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Virgin Galactic aborts first powered-flight attempt from Spaceport America

Virgin Galactic aborts first powered-flight attempt from Spaceport America


Virgin Galactic’s spaceflight system in the air.

Virgin Galactic

A long-awaited rocket-powered flight over the southern New Mexico desert on Saturday was much shorter than Virgin Galactic and its founder, Richard Branson, were hoping for.

The company’s WhiteKnightTwo aircraft took off from Spaceport America at 7:24 a.m. PT (8:24 a.m. MT), carrying the passenger spacecraft SpaceShipTwo Unity. The pair then spent about 45 minutes climbing to release altitude at more than 40,000 feet (12,192 meters).

About 50 minutes after takeoff, a livestream from appeared to show Unity separating and its rocket engine firing for just about a second before shutting down early.

“The ignition sequence for the rocket motor did not complete,” the company reported later on Twitter. “Vehicle and crew are in great shape. We have several motors ready at Spaceport America. We will check the vehicle and be back to flight soon.”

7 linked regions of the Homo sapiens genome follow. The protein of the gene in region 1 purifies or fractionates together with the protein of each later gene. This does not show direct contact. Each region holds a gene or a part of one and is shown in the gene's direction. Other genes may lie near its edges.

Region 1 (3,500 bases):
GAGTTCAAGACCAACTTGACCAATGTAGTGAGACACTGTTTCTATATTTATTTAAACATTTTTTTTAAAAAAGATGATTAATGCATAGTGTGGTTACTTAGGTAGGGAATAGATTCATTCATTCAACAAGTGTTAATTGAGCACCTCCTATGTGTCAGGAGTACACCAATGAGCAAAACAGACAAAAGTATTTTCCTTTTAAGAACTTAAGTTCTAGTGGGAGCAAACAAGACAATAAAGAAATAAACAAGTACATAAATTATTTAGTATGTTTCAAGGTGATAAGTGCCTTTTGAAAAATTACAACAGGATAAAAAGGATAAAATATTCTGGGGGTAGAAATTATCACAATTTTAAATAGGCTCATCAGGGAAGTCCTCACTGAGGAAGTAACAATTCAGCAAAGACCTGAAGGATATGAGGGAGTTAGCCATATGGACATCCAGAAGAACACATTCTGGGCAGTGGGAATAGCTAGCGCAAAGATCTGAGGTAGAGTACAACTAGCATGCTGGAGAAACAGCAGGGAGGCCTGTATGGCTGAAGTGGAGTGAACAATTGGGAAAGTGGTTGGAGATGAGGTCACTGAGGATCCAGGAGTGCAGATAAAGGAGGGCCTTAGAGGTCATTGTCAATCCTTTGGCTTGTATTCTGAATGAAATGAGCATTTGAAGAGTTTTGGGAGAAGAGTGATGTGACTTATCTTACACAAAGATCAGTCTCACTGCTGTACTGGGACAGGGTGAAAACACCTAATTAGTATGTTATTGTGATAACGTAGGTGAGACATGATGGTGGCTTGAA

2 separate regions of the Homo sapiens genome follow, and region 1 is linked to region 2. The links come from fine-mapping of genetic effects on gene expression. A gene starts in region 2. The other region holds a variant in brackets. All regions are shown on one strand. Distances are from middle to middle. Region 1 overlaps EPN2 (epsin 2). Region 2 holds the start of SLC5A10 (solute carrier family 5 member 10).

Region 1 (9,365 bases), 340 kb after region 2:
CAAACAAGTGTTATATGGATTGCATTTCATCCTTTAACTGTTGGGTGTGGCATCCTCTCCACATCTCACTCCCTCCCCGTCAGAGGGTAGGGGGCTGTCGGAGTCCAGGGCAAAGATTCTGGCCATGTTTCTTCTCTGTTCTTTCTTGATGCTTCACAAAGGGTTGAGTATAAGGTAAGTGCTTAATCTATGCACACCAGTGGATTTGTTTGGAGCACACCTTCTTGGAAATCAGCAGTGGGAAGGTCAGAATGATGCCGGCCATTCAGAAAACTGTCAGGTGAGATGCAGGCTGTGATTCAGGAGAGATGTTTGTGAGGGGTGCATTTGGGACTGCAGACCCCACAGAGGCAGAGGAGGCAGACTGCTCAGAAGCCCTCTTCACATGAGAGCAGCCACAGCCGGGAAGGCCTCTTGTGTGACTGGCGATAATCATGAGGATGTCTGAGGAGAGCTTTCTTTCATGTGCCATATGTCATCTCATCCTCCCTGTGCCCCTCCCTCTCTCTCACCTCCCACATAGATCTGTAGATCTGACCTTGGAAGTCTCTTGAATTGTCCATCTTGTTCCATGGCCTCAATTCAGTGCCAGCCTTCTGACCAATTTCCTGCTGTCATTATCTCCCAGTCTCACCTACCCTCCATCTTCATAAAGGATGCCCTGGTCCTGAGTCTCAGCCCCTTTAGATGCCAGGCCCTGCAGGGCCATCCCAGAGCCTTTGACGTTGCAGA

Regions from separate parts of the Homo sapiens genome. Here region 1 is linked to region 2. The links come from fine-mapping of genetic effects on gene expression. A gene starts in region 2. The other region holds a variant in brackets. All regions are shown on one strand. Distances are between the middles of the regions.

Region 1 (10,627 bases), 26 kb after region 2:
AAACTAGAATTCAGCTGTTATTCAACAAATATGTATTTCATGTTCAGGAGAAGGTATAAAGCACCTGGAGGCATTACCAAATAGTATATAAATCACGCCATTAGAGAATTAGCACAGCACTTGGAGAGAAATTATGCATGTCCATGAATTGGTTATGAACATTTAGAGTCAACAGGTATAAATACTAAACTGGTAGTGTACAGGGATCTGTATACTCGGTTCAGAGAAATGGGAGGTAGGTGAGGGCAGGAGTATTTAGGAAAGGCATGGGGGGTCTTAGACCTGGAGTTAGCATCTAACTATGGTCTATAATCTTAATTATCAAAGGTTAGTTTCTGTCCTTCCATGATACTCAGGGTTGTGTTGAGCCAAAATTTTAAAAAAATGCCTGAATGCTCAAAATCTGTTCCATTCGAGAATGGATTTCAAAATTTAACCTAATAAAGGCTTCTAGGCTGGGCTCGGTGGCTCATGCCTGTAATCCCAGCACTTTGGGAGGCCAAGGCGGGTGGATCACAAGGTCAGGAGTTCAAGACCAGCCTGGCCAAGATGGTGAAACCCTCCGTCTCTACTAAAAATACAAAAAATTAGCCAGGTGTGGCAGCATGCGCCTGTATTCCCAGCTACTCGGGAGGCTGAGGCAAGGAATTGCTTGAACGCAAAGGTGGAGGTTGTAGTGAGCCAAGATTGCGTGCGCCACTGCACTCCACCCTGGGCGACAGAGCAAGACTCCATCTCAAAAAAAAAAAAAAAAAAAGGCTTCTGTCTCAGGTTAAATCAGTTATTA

Unity glided back for a landing at Spaceport America, and the company confirmed that all pilots and vehicles are safe and secure.

After years of development and delays due to a fatal accident and now the COVID-19 pandemic, the company’s hope to send Branson and then paying customers to space by 2020 had already been dashed even before this aborted test flight.

Virgin has completed powered test flights from California. But it aims to perform two test flights from its commercial home base in New Mexico before Branson finally gets to take the joyride he’s been waiting (and paying) for since the company’s founding in 2004.

Saturday’s flight was also carrying some small payloads for NASA. It’s not yet clear when the company will try again.

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